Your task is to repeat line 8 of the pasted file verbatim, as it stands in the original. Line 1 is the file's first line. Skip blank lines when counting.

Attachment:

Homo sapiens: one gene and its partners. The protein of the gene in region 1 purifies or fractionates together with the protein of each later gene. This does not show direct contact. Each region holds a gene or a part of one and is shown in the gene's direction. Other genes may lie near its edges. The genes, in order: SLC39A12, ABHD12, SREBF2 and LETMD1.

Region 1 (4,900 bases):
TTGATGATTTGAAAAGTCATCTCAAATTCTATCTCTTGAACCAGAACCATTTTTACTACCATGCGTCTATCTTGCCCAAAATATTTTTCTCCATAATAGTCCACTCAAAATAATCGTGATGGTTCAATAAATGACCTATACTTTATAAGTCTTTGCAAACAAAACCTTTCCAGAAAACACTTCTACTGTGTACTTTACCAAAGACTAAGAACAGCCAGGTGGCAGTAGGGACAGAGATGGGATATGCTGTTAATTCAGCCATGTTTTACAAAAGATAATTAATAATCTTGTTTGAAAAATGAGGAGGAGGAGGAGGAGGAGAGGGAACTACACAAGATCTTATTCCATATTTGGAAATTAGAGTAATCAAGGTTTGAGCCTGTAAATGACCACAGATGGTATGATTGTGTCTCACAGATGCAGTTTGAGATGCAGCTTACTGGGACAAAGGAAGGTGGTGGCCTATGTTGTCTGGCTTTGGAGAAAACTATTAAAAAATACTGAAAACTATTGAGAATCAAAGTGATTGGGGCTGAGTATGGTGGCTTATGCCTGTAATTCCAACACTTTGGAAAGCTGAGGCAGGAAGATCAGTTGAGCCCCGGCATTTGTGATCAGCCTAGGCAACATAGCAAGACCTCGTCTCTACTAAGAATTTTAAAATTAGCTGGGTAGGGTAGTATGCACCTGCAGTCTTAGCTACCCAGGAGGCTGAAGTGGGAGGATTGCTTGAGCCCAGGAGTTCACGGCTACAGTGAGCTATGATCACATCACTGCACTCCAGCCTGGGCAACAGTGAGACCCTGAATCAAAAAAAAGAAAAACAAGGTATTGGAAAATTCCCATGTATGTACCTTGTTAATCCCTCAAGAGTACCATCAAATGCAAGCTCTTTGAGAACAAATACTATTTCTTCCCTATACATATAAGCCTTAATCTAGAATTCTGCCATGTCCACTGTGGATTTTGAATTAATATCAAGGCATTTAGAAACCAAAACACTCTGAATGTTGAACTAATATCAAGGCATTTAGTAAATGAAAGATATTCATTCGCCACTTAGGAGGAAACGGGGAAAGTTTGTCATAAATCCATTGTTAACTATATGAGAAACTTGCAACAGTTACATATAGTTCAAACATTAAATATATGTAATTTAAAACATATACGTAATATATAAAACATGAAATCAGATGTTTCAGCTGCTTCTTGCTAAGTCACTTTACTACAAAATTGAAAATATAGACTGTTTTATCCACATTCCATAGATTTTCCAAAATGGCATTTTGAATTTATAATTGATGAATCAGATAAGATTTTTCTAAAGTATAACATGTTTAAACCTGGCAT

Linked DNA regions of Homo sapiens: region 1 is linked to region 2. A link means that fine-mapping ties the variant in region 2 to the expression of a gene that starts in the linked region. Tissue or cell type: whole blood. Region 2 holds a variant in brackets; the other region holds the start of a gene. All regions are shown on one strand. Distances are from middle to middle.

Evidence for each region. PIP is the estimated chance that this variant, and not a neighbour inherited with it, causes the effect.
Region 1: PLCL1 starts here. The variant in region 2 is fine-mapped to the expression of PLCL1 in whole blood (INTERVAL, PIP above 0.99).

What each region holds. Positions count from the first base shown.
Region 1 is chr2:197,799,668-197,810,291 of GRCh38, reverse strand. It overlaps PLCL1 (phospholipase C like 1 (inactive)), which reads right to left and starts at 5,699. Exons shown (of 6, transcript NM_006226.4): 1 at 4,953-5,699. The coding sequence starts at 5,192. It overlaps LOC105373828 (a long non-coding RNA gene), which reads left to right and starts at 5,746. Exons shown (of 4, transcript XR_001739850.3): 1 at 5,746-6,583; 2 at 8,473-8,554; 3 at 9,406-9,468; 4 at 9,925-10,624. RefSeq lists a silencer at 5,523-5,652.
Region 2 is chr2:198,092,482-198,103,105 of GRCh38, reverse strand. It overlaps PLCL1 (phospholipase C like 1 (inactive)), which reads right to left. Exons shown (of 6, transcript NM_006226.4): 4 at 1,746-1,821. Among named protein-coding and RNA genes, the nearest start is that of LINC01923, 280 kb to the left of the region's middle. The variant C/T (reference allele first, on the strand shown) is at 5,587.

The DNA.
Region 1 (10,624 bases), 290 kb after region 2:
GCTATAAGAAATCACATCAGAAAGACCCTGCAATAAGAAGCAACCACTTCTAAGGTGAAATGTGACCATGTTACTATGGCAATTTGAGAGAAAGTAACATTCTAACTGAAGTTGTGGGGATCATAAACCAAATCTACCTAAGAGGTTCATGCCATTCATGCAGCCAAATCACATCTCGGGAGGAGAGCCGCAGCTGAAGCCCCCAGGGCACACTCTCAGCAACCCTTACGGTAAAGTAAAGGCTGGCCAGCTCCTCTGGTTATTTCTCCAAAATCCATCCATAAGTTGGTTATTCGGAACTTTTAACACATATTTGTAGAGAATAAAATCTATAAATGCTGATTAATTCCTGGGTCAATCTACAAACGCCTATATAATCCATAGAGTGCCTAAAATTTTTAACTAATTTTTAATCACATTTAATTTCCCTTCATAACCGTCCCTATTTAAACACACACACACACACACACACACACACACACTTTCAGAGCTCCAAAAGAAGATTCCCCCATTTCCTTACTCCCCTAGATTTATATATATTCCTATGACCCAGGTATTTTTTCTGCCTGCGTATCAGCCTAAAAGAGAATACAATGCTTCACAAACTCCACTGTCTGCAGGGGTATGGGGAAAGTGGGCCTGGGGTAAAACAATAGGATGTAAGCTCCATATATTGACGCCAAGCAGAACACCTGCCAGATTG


Region 1 is chr2:197,799,668-197,810,291 of GRCh38, reverse strand. It overlaps PLCL1 (phospholipase C like 1 (inactive)), which reads right to left and starts at 5,699. Exons shown (of 6, transcript NM_006226.4): 1 at 4,953-5,699. The coding sequence starts at 5,192. It overlaps LOC105373828 (a long non-coding RNA gene), which reads left to right and starts at 5,746. Exons shown (of 4, transcript XR_001739850.3): 1 at 5,746-6,583; 2 at 8,473-8,554; 3 at 9,406-9,468; 4 at 9,925-10,624. RefSeq lists a silencer at 5,523-5,652.